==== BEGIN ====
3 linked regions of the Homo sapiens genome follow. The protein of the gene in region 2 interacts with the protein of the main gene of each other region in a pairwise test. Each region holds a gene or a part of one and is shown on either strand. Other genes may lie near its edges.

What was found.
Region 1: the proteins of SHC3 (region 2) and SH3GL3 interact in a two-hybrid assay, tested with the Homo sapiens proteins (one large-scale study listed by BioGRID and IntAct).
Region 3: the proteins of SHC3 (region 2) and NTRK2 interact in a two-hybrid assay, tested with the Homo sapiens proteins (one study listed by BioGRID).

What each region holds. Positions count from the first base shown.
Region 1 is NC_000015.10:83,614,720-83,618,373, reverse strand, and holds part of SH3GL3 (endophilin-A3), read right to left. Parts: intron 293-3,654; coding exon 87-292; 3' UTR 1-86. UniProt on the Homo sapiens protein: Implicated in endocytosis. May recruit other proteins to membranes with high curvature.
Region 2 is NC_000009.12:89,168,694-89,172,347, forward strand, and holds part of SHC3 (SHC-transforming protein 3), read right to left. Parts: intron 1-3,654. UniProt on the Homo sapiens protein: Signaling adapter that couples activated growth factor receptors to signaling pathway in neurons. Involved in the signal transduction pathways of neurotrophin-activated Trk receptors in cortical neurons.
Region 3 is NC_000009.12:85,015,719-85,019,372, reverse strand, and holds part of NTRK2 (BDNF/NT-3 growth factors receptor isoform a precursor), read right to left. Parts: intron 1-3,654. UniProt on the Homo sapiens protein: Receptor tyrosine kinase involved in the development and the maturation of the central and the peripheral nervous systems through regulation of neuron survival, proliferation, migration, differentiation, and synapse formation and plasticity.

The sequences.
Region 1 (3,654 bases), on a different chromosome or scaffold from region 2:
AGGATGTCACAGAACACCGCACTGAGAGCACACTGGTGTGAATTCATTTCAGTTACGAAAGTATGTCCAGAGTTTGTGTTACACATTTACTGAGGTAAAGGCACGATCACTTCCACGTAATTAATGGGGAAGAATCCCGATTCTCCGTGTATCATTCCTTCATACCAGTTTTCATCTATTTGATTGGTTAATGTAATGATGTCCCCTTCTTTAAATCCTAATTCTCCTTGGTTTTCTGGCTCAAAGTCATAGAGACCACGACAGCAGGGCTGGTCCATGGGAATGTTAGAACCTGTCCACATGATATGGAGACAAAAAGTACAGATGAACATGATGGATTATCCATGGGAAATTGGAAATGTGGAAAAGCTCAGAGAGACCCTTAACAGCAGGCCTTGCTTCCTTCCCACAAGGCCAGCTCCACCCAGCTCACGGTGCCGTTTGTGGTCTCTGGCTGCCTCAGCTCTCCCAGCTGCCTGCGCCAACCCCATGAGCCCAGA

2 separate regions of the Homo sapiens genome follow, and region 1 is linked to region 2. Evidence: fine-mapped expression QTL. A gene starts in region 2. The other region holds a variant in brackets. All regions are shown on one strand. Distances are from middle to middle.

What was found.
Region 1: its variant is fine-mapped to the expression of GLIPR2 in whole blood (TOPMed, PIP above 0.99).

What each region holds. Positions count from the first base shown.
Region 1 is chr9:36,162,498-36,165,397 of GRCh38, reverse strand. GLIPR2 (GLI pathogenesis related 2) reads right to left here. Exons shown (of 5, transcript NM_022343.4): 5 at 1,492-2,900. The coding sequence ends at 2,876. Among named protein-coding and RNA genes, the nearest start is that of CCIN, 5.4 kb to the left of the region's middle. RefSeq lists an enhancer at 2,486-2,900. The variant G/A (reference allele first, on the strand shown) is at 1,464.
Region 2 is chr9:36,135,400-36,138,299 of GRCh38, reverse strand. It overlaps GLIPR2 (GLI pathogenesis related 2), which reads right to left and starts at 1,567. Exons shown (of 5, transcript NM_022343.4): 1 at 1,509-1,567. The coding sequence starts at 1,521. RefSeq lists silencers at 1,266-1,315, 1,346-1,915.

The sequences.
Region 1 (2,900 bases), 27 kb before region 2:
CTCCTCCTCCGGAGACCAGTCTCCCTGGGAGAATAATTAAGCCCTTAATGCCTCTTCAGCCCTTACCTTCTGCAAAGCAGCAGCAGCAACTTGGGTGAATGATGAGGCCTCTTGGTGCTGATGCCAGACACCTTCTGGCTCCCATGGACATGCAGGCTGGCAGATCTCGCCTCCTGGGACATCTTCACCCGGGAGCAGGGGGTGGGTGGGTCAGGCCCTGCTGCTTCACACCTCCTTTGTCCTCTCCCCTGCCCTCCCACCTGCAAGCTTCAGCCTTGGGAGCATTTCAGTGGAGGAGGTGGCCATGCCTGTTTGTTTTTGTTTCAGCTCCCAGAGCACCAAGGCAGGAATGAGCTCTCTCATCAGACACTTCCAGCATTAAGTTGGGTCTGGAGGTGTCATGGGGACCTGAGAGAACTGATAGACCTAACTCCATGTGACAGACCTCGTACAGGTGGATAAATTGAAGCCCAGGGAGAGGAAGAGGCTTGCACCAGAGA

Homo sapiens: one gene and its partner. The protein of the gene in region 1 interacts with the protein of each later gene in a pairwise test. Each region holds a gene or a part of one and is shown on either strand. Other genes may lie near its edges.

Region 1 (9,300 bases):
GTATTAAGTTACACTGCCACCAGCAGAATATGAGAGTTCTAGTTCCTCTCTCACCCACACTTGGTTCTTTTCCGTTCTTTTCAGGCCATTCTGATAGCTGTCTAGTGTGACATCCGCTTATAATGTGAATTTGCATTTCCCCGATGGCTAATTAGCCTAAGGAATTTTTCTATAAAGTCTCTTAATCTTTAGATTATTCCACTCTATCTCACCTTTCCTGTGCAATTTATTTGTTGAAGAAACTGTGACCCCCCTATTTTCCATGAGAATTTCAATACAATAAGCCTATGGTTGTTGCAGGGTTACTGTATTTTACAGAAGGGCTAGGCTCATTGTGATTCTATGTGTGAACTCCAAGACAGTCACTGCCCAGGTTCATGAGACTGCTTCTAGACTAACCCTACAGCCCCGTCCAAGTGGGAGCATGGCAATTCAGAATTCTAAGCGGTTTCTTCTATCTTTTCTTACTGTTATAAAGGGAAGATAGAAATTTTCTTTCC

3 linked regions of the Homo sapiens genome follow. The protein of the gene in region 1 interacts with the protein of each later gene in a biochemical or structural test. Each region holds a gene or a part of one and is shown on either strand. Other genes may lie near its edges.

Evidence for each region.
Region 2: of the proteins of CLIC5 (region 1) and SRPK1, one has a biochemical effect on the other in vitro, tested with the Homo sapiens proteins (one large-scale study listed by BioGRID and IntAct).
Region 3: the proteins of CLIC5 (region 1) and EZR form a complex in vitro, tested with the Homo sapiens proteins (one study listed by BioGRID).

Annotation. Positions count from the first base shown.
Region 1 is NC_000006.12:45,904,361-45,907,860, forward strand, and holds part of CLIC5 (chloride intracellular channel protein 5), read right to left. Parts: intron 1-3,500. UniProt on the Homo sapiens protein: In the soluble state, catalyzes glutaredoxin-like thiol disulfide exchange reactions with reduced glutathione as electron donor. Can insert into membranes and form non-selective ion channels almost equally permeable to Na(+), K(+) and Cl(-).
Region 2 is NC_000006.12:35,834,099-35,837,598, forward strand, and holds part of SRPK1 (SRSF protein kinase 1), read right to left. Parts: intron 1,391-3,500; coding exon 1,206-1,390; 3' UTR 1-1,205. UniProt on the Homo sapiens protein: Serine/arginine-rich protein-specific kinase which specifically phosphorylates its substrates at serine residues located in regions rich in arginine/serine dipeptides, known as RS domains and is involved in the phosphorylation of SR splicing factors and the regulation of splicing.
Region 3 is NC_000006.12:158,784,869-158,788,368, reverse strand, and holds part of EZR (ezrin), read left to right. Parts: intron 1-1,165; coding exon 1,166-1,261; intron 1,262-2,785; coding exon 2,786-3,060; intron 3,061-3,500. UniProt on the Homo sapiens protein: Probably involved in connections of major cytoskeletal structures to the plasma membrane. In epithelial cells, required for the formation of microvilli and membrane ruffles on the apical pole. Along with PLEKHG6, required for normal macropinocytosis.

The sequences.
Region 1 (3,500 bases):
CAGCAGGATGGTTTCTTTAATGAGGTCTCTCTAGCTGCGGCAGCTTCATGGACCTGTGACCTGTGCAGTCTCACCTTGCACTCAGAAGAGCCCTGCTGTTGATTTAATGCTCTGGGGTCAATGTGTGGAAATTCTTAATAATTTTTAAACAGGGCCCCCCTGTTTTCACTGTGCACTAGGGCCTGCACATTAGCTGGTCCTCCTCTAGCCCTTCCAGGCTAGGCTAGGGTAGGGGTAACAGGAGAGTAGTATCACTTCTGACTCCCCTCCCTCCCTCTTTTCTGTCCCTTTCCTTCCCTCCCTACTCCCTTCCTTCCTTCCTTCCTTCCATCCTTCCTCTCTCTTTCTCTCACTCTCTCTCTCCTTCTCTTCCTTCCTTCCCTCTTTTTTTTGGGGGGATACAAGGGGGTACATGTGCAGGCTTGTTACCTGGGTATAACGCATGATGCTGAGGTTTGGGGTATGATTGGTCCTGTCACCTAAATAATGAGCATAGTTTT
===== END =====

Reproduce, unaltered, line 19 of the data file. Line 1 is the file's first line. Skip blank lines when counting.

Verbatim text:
Region 1 (2,900 bases), 27 kb before region 2: